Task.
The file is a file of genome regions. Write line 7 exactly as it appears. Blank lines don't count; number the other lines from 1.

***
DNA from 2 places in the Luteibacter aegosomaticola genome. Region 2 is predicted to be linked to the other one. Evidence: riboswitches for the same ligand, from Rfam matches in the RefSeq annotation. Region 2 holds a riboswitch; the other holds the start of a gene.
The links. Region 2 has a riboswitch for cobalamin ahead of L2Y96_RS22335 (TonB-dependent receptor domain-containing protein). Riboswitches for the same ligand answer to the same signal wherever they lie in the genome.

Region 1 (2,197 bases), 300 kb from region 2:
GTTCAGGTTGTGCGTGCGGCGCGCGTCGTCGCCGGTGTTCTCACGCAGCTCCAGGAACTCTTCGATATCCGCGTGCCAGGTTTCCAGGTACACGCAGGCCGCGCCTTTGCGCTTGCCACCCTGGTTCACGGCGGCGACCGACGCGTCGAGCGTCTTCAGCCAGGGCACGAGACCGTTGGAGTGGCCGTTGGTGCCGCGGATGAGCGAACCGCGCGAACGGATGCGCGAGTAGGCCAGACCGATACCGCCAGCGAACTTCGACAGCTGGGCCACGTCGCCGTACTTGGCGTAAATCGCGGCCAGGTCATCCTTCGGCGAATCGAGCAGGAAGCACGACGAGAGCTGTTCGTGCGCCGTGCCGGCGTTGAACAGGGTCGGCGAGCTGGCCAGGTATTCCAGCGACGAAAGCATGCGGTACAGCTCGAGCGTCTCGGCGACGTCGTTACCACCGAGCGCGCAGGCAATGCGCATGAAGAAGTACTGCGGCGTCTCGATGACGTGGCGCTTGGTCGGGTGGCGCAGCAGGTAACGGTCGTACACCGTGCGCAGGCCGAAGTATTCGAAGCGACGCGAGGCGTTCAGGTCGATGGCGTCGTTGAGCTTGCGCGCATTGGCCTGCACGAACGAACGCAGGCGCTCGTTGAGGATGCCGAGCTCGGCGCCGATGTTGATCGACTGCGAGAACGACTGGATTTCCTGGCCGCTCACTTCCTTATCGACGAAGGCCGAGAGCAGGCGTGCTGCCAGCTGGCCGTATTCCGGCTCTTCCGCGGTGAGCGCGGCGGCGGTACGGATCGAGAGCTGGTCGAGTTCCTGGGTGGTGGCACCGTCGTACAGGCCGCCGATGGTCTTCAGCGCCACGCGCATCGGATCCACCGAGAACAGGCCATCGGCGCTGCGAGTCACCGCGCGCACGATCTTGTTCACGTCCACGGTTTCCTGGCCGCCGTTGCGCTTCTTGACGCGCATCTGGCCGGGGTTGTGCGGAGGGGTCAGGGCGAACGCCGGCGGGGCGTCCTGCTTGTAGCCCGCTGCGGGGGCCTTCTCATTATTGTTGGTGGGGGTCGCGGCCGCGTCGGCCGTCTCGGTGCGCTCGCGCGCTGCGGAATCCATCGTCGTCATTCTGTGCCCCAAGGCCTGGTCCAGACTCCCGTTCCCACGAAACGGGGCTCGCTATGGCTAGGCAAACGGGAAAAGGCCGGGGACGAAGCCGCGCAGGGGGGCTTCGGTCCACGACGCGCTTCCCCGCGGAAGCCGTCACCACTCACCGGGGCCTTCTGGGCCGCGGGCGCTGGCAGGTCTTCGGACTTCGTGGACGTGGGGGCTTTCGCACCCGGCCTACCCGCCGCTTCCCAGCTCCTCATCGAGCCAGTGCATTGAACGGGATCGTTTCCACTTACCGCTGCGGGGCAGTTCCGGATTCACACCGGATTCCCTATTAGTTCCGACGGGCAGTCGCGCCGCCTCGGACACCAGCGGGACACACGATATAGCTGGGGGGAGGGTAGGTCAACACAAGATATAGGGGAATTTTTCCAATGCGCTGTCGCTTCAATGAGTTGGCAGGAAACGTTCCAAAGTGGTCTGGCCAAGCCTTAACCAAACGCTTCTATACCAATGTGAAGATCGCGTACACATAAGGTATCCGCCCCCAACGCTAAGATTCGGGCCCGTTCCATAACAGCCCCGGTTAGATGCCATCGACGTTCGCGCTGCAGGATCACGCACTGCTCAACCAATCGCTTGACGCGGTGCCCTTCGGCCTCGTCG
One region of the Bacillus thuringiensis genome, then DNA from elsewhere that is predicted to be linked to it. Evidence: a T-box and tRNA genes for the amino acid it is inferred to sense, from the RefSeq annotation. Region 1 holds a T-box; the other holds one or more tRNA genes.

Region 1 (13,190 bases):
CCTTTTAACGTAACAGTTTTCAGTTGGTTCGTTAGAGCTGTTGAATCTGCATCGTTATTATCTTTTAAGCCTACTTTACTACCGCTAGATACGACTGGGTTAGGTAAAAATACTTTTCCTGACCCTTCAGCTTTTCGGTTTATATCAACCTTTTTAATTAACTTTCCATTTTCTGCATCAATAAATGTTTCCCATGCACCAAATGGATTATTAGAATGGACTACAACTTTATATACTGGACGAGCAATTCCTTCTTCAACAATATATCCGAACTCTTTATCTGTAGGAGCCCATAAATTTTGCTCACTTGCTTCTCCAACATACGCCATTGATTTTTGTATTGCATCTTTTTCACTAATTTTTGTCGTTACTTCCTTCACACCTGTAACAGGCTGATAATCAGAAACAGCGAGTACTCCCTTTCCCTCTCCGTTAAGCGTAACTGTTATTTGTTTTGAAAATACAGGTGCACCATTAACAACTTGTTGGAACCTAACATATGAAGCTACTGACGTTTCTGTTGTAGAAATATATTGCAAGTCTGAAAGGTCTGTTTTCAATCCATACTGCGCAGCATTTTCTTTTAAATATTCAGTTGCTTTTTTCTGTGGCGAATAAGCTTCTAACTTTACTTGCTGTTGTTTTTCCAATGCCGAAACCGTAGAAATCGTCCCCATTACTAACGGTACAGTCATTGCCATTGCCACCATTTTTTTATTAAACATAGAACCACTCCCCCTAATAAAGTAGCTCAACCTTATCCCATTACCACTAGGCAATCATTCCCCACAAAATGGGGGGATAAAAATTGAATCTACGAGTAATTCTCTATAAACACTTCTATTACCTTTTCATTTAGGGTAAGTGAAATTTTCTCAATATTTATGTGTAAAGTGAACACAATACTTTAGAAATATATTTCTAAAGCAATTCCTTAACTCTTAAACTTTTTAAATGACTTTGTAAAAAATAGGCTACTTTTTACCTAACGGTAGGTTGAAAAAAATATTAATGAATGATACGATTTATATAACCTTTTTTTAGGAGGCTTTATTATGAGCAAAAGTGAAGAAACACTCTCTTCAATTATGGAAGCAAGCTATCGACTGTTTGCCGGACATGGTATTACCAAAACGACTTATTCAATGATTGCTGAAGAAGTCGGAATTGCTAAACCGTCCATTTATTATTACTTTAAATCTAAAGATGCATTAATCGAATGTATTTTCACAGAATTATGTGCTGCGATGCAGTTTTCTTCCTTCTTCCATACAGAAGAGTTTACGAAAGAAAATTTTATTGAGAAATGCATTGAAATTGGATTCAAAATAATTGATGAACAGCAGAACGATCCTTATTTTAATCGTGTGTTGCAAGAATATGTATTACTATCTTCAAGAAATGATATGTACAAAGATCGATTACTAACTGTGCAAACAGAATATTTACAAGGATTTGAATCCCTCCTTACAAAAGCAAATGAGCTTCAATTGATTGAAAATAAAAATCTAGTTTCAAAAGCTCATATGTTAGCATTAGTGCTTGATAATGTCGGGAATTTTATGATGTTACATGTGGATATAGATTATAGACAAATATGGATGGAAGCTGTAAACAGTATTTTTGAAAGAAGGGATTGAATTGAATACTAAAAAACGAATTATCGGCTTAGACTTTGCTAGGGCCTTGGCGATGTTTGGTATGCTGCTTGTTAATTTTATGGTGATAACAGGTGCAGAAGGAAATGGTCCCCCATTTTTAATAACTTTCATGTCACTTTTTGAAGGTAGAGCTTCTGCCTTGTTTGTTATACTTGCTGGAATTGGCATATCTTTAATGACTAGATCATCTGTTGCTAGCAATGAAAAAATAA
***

CCTTTTAACGTAACAGTTTTCAGTTGGTTCGTTAGAGCTGTTGAATCTGCATCGTTATTATCTTTTAAGCCTACTTTACTACCGCTAGATACGACTGGGTTAGGTAAAAATACTTTTCCTGACCCTTCAGCTTTTCGGTTTATATCAACCTTTTTAATTAACTTTCCATTTTCTGCATCAATAAATGTTTCCCATGCACCAAATGGATTATTAGAATGGACTACAACTTTATATACTGGACGAGCAATTCCTTCTTCAACAATATATCCGAACTCTTTATCTGTAGGAGCCCATAAATTTTGCTCACTTGCTTCTCCAACATACGCCATTGATTTTTGTATTGCATCTTTTTCACTAATTTTTGTCGTTACTTCCTTCACACCTGTAACAGGCTGATAATCAGAAACAGCGAGTACTCCCTTTCCCTCTCCGTTAAGCGTAACTGTTATTTGTTTTGAAAATACAGGTGCACCATTAACAACTTGTTGGAACCTAACATATGAAGCTACTGACGTTTCTGTTGTAGAAATATATTGCAAGTCTGAAAGGTCTGTTTTCAATCCATACTGCGCAGCATTTTCTTTTAAATATTCAGTTGCTTTTTTCTGTGGCGAATAAGCTTCTAACTTTACTTGCTGTTGTTTTTCCAATGCCGAAACCGTAGAAATCGTCCCCATTACTAACGGTACAGTCATTGCCATTGCCACCATTTTTTTATTAAACATAGAACCACTCCCCCTAATAAAGTAGCTCAACCTTATCCCATTACCACTAGGCAATCATTCCCCACAAAATGGGGGGATAAAAATTGAATCTACGAGTAATTCTCTATAAACACTTCTATTACCTTTTCATTTAGGGTAAGTGAAATTTTCTCAATATTTATGTGTAAAGTGAACACAATACTTTAGAAATATATTTCTAAAGCAATTCCTTAACTCTTAAACTTTTTAAATGACTTTGTAAAAAATAGGCTACTTTTTACCTAACGGTAGGTTGAAAAAAATATTAATGAATGATACGATTTATATAACCTTTTTTTAGGAGGCTTTATTATGAGCAAAAGTGAAGAAACACTCTCTTCAATTATGGAAGCAAGCTATCGACTGTTTGCCGGACATGGTATTACCAAAACGACTTATTCAATGATTGCTGAAGAAGTCGGAATTGCTAAACCGTCCATTTATTATTACTTTAAATCTAAAGATGCATTAATCGAATGTATTTTCACAGAATTATGTGCTGCGATGCAGTTTTCTTCCTTCTTCCATACAGAAGAGTTTACGAAAGAAAATTTTATTGAGAAATGCATTGAAATTGGATTCAAAATAATTGATGAACAGCAGAACGATCCTTATTTTAATCGTGTGTTGCAAGAATATGTATTACTATCTTCAAGAAATGATATGTACAAAGATCGATTACTAACTGTGCAAACAGAATATTTACAAGGATTTGAATCCCTCCTTACAAAAGCAAATGAGCTTCAATTGATTGAAAATAAAAATCTAGTTTCAAAAGCTCATATGTTAGCATTAGTGCTTGATAATGTCGGGAATTTTATGATGTTACATGTGGATATAGATTATAGACAAATATGGATGGAAGCTGTAAACAGTATTTTTGAAAGAAGGGATTGAATTGAATACTAAAAAACGAATTATCGGCTTAGACTTTGCTAGGGCCTTGGCGATGTTTGGTATGCTGCTTGTTAATTTTATGGTGATAACAGGTGCAGAAGGAAATGGTCCCCCATTTTTAATAACTTTCATGTCACTTTTTGAAGGTAGAGCTTCTGCCTTGTTTGTTATACTTGCTGGAATTGGCATATCTTTAATGACTAGATCATCTGTTGCTAGCAATGAAAAAATAA